Mythologist | Author | Speaker | Illustrator

June 15, 2016

First published June 14, 2016

 in Speaking Tree

Doesn’t Shiva take drugs?

Published on 15th June, 2016, in Speaking Tree.

Many young people adore Shiva as a ‘cool dude’. Why? Because he is visualised as being indifferent to other people’s opinions regarding his appearance and lifestyle, and is content being alone, smoking his chillum, full of ganja (ganjika, in Sanskrit), a narcotic made using the flowers of the female cannabis plant, or drinking bhang, a milder narcotic drink made using the leaves of the male cannabis plant.

“If Shiva takes drugs, so must I,” said a student to his teacher. “A good idea,” said the teacher, “but first you must make yourself Shiva, no?” This leads us to the question, who is Shiva and why is he visualised as taking drugs. Are Hindu gods glamorizing drugs? Is that not what draws ‘hippies’ to India?

There is no denying that Shiva is associated with drugs. He smokes ganja. He drinks bhang. In many Tantrik schools, cannabis is said to be the mysterious Soma mentioned in the Vedas, an idea that is vociferously rejected by the Vedantic school that is more puritanical and mainstream.

In Shiva temples, he accepts the venomous and hallucinogenic flowers and fruit of dhatura. As Kal Bhairav, he receives alcohol as offering. Is that why the Puranas tell the story of how Daksha does not allow Shiva to enter his yagna-shala? Yet, Daksha’s daughter, Sati, who is the Goddess, chooses to walk out the yagna-shala and make this ‘impure’ god her husband. What is the mystery?

We can argue that drugs may be part of Shaiva culture but it is not part of Vaishnava culture. But that is not true. Bhang is an important part of rituals in Vishnu temples. It is offered in ‘government-approved’ shops in Puri, Odisha, as well as Nathdvara, Rajasthan, where Krishna is worshipped as Mahaprabhu Jagnnatha and Srinathji Thakur respectively. The bhang is offered to Krishna’s elder brother, Balarama. His image is bathed with it. Balarama is often identified with Shiva. His symbol is the toddy palm, whose sap is used to make a drink that is mildly alcoholic. What are the gods trying to communicate?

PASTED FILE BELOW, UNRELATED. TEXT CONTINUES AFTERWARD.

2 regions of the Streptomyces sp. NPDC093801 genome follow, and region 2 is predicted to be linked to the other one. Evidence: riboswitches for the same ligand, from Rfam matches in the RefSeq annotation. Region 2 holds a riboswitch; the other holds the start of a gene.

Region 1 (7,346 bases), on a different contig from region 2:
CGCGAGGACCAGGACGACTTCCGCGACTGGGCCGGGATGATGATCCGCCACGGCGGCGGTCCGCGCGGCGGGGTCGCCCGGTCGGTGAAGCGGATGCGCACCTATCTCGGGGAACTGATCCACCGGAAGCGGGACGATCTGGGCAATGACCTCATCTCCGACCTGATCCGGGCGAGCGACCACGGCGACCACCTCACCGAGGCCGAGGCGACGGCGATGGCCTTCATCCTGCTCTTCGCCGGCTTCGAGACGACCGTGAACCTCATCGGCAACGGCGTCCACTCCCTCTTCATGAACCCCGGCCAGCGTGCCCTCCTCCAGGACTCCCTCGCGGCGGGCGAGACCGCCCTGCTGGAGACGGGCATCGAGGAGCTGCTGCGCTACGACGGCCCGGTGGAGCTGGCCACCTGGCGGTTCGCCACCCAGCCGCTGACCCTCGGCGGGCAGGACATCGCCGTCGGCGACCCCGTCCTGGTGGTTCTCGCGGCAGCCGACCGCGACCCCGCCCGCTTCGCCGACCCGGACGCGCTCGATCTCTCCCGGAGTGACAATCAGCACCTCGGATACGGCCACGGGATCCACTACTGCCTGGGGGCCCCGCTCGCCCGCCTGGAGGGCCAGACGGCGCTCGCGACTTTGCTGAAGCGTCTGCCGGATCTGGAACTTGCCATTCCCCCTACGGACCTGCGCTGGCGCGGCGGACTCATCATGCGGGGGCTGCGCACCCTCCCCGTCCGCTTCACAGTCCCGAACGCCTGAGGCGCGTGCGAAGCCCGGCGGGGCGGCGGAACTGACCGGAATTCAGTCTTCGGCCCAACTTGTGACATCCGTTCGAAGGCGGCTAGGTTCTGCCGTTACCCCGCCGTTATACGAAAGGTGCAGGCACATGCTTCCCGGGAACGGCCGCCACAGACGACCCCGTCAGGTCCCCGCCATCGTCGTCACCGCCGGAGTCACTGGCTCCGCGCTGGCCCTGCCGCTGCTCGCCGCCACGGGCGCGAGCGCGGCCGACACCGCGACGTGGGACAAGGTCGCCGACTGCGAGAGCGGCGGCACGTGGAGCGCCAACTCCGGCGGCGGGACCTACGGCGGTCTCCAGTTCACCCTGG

To understand this mystery, we have to appreciate how Hinduism divides the world into inside and outside, the home and the wilderness, the realm of the householder and the realm of the hermit. Shiva, like Balarama, is the reluctant householder. Both prefer the wilderness that is associated with cannabis and dhatura, and toddy palms. In this form, they are celibate. They withdraw from all sensory pleasure. The drugs are meant to withdraw. They are thus tools for yoga, not bhoga.

But for most people, drugs are about bhoga, pleasure. Unable to handle social responsibilities and social pressures, feeling pressured by the demands of modern society, feeling misunderstood, alone and unloved, many young people turn to drugs that help them escape from harsh reality and which help them construct a more compliant reality. This drug-taking is more a balm to ease the tensions of life, a crutch born of failure, or rather failure. None of these drug-takers want to be yogis.

Shiva is yogi. He withdraws. Simultaneously he participates, with the Goddess, engaging with the world as Shankara, bringing forth song and dance and stories, as well as a son called Murugan, who protects the world, and another son called Ganesha, who provides for the world. This dual aspect of withdrawal and engagement makes Shiva, Shiva. Until we can become this Shiva, who helps the world, and does not fear it, it is best to stay away from drugs.

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